Cedric Jennings, the main character of Ron Suskind’s novel A Hope in the Unseen is an anomaly at Ballou Senior High School, an inner city public school of Washington, D. C. Raised by a single mother on a measly salary from the Department of Agriculture, Cedric is accustomed to working hard for everything he receives in life. An honors student and participant of Ballou’s special science and math program, Cedric dreams of pursuing education as a means to escape D. C. and carve out a better life for himself. Being a star pupil in a poorly performing school that scorns academic achievement is no easy role to play.
Viewing the Minority Introduction to Engineering and Science summer program at the Massachusetts Institute of Technology as an imperative step on his path towards a new life, he is shocked to find himself drowning in the work and competition around him. Cedric is surprised to find solace in returning to Ballou. After receiving admission to Brown University, Cedric feels he has finally proven himself to all of his naysayers and earned a ticket out of D. C. In his new Brown environment, Cedric struggles to adjust to the intense diversity and intelligence surrounding him.
Although it takes the majority of his freshman year, eventually Cedric finds his own niche at Brown and transforms into a man capable of caring for his beloved mother. A Hope in the Unseen offers itself as a lens through which to examine sociological themes. Specifically, education, social deviance, religion and their respective implications can be thoroughly analyzed through the pertinent events of Cedric’s journey. Living in a credential society like the United States, the institution of education holds immense importance in terms of facilitating social placement and earning potential.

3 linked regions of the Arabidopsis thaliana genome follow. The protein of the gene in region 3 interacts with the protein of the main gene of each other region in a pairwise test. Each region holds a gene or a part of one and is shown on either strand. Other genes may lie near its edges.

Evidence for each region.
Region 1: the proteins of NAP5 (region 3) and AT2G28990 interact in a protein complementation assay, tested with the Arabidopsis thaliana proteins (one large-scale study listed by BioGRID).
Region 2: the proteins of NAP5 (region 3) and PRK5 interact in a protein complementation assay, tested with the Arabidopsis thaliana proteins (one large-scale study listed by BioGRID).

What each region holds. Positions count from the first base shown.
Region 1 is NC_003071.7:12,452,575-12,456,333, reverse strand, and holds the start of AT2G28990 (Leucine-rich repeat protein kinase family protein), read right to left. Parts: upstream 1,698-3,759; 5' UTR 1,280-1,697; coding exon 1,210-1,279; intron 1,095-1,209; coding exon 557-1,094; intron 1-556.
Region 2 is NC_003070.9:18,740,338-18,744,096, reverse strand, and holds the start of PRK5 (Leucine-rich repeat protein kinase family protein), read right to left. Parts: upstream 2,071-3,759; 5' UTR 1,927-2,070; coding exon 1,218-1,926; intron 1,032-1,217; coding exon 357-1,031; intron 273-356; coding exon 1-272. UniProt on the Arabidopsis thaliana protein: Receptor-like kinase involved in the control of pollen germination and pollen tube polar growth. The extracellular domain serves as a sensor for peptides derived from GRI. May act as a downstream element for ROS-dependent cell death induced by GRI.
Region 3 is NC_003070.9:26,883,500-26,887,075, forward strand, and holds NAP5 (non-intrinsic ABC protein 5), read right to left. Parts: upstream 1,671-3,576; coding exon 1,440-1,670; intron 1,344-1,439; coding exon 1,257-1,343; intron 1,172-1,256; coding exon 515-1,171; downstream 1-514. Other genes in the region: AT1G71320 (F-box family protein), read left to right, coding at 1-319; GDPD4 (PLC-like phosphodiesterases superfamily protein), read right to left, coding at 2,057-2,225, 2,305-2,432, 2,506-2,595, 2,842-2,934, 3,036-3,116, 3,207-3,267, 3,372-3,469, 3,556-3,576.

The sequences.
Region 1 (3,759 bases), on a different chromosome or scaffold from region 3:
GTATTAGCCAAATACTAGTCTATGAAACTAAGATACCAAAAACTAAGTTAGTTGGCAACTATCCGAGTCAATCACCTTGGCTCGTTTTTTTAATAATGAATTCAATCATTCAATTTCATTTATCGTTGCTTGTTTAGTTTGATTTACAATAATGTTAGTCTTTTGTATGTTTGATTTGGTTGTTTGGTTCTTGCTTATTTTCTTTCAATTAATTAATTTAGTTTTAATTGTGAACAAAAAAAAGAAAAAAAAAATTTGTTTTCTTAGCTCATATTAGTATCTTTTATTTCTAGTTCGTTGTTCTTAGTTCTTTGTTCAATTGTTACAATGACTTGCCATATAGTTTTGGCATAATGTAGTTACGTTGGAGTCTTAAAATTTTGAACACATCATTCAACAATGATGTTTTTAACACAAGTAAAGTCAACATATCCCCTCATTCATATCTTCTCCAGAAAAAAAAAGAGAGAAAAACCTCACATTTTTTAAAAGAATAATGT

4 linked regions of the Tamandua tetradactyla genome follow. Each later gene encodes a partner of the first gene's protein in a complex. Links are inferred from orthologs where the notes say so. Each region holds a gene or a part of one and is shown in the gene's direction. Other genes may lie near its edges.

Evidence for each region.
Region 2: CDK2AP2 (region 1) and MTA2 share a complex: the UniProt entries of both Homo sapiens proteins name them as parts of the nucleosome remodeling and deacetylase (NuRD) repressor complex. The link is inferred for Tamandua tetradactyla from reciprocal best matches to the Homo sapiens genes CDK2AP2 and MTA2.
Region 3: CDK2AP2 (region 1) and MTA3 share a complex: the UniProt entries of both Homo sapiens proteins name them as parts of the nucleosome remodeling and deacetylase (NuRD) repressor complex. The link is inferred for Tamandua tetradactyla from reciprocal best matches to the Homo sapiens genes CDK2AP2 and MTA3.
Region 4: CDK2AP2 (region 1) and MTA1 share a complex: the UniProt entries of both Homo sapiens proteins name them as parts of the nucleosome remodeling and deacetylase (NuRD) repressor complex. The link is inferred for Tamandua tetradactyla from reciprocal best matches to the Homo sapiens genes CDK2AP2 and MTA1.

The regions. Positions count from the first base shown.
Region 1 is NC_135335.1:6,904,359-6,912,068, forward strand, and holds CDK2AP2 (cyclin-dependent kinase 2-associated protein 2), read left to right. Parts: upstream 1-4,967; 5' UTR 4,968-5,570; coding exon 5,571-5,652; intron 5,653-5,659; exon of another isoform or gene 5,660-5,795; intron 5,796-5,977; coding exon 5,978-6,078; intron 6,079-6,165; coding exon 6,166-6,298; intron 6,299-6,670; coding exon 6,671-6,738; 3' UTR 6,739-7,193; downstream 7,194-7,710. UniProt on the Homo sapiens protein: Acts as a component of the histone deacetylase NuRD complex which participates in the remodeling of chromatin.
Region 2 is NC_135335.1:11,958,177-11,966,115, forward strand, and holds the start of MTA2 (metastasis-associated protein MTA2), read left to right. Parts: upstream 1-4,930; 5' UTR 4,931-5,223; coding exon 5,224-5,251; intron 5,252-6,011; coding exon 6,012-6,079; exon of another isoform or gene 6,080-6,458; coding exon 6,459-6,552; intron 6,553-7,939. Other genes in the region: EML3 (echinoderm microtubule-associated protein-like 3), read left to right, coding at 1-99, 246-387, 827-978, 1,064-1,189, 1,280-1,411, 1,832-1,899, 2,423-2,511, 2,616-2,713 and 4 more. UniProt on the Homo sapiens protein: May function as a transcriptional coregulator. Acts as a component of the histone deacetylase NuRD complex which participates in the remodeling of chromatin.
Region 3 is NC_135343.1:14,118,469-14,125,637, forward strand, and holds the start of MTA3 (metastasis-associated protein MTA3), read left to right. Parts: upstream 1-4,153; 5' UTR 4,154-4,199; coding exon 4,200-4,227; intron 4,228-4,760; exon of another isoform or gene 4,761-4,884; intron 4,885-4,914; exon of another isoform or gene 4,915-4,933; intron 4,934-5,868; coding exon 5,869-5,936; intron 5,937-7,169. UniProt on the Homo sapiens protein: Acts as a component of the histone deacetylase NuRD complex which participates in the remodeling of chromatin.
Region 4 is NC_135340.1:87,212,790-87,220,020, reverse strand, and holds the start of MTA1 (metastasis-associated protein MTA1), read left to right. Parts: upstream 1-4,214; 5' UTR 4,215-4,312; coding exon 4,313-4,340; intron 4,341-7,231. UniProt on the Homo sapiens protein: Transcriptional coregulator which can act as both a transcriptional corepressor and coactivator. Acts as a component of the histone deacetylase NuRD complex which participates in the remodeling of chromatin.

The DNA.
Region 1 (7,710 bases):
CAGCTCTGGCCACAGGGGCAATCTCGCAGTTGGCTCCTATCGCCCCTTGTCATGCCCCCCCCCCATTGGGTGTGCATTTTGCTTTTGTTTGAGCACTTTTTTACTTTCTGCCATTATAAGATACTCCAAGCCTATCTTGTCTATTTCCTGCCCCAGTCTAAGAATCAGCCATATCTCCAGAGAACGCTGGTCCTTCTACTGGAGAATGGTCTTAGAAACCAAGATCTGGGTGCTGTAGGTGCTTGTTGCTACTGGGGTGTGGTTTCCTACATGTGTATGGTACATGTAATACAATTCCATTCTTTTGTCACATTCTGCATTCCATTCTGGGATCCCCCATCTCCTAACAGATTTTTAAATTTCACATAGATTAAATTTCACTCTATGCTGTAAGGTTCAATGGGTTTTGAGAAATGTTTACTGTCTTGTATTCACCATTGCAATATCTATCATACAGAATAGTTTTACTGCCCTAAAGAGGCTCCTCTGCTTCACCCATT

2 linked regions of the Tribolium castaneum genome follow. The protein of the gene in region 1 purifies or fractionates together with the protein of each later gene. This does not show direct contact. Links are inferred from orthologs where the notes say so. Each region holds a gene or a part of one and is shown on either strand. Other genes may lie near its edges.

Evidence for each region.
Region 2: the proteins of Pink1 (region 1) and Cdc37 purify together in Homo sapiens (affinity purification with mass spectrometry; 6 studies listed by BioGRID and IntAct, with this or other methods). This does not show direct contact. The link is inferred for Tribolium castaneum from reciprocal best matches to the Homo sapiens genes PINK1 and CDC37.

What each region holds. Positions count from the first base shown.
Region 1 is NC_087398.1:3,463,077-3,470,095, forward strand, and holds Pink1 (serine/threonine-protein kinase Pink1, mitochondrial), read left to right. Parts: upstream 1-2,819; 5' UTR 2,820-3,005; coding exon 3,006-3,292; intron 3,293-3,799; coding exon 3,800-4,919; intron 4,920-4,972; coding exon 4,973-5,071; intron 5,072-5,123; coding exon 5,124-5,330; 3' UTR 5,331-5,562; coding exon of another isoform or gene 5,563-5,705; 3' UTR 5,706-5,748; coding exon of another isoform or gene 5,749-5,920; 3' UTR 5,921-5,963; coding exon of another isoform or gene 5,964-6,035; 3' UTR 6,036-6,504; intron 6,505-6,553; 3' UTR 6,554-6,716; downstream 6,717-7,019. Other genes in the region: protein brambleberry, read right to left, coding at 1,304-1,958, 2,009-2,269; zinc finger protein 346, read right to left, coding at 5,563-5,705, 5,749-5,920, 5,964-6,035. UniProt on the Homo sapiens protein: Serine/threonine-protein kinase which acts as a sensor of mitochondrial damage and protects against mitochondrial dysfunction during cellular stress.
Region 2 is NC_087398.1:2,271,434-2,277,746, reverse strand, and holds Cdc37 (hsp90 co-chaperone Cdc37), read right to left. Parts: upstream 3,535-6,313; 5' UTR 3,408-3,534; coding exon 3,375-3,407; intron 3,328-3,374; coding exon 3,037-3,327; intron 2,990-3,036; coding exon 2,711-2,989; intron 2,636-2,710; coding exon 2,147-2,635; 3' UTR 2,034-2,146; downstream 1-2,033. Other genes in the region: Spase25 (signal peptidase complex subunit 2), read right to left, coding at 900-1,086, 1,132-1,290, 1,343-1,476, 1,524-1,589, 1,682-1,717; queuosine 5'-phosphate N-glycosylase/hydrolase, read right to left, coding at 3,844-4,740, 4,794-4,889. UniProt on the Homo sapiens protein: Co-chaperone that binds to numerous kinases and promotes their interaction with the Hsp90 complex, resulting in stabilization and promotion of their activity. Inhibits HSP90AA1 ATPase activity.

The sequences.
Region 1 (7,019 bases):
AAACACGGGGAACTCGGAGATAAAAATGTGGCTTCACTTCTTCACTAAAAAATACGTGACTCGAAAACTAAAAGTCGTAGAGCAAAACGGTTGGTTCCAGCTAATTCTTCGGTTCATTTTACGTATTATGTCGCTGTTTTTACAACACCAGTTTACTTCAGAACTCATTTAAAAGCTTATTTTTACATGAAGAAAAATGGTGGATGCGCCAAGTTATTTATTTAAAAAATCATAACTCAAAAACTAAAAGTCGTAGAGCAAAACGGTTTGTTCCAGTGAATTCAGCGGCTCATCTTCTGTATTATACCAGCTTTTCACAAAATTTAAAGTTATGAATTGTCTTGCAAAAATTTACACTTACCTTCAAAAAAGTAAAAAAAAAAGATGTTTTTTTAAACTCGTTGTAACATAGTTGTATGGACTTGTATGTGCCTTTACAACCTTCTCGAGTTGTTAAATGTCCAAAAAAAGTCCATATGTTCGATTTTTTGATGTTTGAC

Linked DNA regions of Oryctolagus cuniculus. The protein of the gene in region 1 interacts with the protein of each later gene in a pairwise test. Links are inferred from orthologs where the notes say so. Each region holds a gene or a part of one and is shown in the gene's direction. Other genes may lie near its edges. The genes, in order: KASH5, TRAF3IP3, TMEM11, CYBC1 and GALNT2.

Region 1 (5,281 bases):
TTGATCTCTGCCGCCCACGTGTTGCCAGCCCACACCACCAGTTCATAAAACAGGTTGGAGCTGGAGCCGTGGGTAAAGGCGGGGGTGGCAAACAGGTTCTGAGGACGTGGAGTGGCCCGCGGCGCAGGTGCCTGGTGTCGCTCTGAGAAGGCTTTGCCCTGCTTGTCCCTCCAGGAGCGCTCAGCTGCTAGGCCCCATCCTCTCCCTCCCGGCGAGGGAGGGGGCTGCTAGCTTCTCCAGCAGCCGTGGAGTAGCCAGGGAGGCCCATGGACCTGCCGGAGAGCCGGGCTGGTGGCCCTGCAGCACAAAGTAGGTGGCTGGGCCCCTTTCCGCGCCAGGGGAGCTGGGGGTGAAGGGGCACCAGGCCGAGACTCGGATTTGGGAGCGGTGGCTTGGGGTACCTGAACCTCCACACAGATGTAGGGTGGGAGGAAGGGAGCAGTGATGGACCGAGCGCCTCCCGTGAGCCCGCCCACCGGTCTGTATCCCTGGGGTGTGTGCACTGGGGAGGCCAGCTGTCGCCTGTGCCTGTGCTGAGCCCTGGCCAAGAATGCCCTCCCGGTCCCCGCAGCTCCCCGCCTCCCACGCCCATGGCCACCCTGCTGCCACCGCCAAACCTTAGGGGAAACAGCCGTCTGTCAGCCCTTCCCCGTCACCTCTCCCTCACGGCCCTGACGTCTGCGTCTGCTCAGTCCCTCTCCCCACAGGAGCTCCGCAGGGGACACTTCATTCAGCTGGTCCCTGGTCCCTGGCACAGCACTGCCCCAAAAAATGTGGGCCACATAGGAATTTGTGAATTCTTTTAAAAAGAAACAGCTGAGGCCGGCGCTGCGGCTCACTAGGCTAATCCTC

Cedric observes his mother, Barbara, and her inability to climb the ladder of society without a strong education. Without the necessary credentials she is destined to remain in her low-income bracket, struggling to make ends meet each month. On her five-dollar-an-hour salary, finances are perpetually tight. One evening Barbara casually reminds Cedric, “I hope you knew to eat big lunch today? You know, it’s the first week with rent and all. ” (Suskind, 41) Cedric responds in the only way he can, “Yeah, I knew. Got seconds on salad. Ate all I could” (Suskind, 41).
This culture of poverty also manifests itself in the school culture at Ballou. Every school possesses a hidden curriculum consisting of the implicit attitudes and rules of behavior (Henslin, 507). At Ballou however, this hidden curriculum reinforces beliefs of solidarity found through gangs, street slang, and repression of aspirations outside of their immediate purview. For example, at an inner-city school like Ballou, teachers accept the use of street slang in formal writing with the belief that refined speech will be unnecessary in their future occupations.
This hidden curriculum exhibits itself in Cedric’s peer, Delante Coleman. His leadership in one of the school’s largest gangs, his reputation as an established drug dealer, and his silver Lexus compose Delante’s status; an ideal status for a large percentage of Ballou students. Delante is “every bit as driven as Cedric. It’s what each does with his fury and talents that separates these two into a sort of urban black yin and yang” (Suskind, 19). In order to escape absorbing the intense hidden curriculum, Cedric actively works to isolate himself and remain focused on his ultimate goals.